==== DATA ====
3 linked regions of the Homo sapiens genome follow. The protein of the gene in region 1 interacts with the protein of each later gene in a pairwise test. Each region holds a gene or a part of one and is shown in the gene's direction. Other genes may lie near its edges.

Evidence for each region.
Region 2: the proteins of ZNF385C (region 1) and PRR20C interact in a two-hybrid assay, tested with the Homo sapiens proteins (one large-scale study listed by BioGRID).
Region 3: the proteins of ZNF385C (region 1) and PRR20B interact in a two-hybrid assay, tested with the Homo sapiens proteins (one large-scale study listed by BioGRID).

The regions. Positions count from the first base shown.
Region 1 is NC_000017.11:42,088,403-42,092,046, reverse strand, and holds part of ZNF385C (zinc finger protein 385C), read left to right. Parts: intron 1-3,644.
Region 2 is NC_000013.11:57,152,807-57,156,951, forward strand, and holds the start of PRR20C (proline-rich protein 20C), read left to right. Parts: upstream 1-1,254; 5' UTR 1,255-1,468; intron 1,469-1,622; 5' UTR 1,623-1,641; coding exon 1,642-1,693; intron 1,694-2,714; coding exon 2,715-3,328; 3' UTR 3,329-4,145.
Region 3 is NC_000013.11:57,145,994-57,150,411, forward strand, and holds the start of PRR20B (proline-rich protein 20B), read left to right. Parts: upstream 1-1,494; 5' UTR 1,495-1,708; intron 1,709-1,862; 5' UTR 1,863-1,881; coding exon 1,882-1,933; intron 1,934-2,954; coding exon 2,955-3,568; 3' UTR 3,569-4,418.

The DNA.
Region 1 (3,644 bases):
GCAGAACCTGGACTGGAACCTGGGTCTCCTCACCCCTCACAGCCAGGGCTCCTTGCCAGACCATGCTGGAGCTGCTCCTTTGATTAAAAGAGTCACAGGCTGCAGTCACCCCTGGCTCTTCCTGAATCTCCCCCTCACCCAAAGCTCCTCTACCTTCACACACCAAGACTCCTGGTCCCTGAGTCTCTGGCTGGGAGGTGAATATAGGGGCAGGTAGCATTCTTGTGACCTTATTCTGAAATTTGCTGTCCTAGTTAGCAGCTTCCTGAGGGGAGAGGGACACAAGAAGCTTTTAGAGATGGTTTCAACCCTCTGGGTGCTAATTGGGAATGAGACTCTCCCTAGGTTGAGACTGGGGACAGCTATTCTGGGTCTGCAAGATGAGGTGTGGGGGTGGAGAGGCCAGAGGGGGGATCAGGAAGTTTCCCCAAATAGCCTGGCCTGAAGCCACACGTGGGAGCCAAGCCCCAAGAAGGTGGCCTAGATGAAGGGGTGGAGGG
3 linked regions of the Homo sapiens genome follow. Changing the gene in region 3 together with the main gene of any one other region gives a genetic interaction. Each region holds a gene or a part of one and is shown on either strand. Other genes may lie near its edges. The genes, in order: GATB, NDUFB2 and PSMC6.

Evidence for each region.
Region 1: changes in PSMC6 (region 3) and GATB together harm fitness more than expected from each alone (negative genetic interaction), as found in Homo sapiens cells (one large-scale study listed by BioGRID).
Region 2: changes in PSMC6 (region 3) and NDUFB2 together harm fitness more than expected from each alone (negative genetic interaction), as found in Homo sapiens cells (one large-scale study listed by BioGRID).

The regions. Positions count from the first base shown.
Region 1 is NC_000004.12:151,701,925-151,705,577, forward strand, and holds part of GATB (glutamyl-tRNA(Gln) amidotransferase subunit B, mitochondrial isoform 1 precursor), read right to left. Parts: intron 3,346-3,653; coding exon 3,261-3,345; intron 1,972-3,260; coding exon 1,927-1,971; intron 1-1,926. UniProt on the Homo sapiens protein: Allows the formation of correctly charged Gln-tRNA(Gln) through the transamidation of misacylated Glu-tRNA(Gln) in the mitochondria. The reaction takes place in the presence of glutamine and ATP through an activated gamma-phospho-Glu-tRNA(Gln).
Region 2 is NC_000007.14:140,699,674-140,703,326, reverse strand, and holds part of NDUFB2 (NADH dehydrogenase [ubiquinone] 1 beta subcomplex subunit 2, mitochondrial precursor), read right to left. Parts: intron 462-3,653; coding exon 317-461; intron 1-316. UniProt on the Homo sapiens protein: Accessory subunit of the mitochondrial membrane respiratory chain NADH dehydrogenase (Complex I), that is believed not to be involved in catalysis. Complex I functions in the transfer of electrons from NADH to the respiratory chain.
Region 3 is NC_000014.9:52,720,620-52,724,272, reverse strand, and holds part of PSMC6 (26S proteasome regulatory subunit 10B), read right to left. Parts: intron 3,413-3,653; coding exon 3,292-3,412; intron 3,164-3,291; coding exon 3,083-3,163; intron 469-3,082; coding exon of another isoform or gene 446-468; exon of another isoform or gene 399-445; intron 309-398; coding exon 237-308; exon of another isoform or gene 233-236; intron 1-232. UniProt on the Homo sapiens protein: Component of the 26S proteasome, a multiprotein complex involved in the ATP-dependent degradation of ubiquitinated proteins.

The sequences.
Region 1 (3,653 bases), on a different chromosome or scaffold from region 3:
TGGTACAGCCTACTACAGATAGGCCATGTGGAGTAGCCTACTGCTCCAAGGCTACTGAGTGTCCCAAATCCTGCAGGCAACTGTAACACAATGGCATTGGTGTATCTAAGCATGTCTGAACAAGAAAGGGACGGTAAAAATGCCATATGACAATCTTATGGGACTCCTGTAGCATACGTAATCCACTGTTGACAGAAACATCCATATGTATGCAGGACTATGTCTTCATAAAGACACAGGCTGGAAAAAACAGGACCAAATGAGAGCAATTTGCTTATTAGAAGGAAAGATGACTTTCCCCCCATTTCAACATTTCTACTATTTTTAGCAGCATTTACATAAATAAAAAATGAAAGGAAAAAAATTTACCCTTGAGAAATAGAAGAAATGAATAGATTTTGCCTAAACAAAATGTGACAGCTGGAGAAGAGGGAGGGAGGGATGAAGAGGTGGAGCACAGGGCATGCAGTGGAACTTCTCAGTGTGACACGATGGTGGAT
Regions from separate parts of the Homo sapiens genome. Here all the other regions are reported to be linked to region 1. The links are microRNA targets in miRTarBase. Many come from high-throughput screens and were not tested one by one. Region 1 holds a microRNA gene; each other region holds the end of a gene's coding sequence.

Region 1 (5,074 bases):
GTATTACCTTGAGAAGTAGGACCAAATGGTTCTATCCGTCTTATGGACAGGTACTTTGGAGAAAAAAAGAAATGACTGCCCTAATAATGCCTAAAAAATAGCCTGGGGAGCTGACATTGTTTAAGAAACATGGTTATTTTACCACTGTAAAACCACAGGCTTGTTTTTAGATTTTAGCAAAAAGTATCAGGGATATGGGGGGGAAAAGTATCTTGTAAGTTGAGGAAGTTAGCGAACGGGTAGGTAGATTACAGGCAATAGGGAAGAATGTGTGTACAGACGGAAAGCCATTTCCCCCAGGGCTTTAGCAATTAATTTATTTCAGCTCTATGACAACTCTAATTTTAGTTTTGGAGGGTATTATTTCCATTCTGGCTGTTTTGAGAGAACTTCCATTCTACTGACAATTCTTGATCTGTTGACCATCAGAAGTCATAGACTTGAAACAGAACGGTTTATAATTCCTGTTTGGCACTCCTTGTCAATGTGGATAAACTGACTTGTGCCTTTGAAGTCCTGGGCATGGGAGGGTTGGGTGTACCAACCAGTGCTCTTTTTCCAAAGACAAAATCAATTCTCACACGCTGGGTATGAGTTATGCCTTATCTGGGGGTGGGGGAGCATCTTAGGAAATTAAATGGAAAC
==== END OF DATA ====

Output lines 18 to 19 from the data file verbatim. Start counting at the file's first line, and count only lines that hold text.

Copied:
Region 2 is NC_000007.14:140,699,674-140,703,326, reverse strand, and holds part of NDUFB2 (NADH dehydrogenase [ubiquinone] 1 beta subcomplex subunit 2, mitochondrial precursor), read right to left. Parts: intron 462-3,653; coding exon 317-461; intron 1-316. UniProt on the Homo sapiens protein: Accessory subunit of the mitochondrial membrane respiratory chain NADH dehydrogenase (Complex I), that is believed not to be involved in catalysis. Complex I functions in the transfer of electrons from NADH to the respiratory chain.
Region 3 is NC_000014.9:52,720,620-52,724,272, reverse strand, and holds part of PSMC6 (26S proteasome regulatory subunit 10B), read right to left. Parts: intron 3,413-3,653; coding exon 3,292-3,412; intron 3,164-3,291; coding exon 3,083-3,163; intron 469-3,082; coding exon of another isoform or gene 446-468; exon of another isoform or gene 399-445; intron 309-398; coding exon 237-308; exon of another isoform or gene 233-236; intron 1-232. UniProt on the Homo sapiens protein: Component of the 26S proteasome, a multiprotein complex involved in the ATP-dependent degradation of ubiquitinated proteins.